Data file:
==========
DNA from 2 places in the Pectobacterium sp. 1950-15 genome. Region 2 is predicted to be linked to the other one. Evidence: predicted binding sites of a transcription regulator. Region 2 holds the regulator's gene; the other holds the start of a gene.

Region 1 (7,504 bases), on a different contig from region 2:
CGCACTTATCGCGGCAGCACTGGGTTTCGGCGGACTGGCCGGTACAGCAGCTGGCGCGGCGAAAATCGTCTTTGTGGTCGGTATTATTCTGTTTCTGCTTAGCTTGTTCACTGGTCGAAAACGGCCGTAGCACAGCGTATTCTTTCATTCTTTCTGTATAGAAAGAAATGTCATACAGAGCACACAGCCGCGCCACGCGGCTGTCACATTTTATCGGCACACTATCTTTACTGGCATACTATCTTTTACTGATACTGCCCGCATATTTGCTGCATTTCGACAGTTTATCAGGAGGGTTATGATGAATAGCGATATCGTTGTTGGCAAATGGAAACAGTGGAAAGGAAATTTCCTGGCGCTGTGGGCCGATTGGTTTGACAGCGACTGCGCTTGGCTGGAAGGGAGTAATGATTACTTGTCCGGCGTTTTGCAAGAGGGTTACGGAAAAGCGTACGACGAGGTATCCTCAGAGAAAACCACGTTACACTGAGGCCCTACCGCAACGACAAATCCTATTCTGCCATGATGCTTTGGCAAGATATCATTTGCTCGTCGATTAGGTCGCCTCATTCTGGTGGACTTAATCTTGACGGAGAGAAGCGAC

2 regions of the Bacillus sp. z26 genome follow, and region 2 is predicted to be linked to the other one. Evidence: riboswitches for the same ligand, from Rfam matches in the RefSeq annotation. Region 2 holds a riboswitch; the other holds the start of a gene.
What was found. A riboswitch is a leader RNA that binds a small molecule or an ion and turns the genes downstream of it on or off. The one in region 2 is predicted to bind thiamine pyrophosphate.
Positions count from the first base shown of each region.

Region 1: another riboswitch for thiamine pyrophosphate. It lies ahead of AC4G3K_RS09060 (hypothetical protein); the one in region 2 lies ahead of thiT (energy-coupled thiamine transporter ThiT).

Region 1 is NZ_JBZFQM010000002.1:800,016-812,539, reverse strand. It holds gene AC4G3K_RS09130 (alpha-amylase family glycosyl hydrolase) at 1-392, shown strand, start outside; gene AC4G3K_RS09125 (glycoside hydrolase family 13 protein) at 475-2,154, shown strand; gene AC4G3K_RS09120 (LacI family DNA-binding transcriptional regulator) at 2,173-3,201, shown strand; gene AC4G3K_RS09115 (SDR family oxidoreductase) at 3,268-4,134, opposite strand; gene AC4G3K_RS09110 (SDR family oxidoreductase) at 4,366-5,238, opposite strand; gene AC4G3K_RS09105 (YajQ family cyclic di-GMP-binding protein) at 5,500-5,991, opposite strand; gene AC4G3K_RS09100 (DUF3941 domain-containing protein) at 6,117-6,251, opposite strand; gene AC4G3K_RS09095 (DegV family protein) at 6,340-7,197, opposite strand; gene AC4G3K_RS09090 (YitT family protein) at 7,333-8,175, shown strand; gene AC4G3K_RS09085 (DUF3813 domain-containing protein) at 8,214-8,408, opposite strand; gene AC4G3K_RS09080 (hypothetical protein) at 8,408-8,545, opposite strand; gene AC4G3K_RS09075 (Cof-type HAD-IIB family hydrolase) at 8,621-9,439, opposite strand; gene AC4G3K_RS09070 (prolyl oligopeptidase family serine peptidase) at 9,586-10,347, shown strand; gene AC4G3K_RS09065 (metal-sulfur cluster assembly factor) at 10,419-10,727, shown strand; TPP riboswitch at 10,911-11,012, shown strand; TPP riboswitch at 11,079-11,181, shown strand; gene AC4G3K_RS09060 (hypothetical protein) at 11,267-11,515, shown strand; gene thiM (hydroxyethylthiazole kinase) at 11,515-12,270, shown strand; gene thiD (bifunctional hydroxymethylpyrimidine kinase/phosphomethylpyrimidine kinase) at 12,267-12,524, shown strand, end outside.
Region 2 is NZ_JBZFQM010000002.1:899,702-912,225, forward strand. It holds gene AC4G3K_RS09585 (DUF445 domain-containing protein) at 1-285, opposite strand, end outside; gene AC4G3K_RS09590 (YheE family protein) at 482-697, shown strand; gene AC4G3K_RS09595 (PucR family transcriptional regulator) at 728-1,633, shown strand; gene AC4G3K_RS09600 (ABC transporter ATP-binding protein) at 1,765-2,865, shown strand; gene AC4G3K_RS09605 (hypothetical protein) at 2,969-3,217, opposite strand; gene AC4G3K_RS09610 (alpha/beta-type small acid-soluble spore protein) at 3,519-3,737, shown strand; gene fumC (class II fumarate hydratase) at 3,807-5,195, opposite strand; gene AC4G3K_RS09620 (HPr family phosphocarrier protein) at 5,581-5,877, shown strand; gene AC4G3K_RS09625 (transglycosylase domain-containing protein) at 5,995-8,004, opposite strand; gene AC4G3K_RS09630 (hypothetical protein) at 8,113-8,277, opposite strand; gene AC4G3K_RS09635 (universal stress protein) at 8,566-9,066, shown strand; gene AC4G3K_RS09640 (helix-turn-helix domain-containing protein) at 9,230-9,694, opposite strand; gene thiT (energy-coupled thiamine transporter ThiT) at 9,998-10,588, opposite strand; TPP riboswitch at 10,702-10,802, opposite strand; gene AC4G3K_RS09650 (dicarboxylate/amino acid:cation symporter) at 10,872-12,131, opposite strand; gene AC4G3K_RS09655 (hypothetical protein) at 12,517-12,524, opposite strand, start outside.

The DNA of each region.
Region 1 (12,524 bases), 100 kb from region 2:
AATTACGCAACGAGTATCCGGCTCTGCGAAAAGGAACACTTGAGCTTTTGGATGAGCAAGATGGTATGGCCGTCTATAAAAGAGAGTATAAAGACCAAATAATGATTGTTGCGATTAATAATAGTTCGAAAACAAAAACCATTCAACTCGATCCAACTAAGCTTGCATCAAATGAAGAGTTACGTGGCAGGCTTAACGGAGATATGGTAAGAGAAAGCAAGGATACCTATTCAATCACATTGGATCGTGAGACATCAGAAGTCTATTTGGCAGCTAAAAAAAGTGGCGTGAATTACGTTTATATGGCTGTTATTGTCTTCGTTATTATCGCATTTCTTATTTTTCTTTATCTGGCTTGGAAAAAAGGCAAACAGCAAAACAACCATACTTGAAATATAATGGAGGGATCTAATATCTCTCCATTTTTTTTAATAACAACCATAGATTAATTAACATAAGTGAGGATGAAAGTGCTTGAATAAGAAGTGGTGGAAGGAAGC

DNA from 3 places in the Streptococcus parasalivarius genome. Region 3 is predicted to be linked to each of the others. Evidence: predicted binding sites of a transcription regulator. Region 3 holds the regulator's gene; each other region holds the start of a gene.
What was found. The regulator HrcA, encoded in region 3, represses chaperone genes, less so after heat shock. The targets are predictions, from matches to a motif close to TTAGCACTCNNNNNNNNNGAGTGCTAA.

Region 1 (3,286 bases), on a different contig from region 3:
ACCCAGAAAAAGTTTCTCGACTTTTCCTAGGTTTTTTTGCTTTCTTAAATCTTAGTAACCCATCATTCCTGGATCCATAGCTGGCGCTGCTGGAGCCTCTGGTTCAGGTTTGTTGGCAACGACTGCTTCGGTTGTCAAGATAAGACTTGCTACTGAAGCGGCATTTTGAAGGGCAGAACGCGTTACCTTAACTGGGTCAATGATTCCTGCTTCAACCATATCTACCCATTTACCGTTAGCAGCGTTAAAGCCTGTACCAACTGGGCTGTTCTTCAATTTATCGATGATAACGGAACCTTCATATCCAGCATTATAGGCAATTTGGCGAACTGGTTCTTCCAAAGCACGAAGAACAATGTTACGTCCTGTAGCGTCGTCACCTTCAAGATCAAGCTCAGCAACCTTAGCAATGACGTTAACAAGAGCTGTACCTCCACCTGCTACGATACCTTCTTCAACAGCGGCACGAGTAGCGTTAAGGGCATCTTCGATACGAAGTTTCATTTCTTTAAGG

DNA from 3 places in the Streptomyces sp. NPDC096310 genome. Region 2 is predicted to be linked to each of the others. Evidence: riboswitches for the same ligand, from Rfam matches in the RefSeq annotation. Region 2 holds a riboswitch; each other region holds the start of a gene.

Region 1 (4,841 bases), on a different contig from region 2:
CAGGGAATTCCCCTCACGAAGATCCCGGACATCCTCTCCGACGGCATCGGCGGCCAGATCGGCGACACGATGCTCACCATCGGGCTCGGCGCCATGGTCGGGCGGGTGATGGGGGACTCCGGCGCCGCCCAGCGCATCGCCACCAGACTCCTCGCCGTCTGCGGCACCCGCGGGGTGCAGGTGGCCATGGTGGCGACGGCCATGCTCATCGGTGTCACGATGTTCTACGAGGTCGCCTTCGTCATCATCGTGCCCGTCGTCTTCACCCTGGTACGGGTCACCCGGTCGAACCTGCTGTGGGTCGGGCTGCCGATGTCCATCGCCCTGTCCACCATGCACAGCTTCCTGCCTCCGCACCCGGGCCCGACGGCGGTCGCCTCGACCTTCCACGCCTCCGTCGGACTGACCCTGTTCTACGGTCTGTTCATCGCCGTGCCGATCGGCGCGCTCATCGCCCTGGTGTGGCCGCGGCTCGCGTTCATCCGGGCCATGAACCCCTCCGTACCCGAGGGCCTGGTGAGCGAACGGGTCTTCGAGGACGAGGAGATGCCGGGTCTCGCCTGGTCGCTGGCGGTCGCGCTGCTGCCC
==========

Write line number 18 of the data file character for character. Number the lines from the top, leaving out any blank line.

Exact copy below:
Region 1 (4,841 bases), on a different contig from region 2: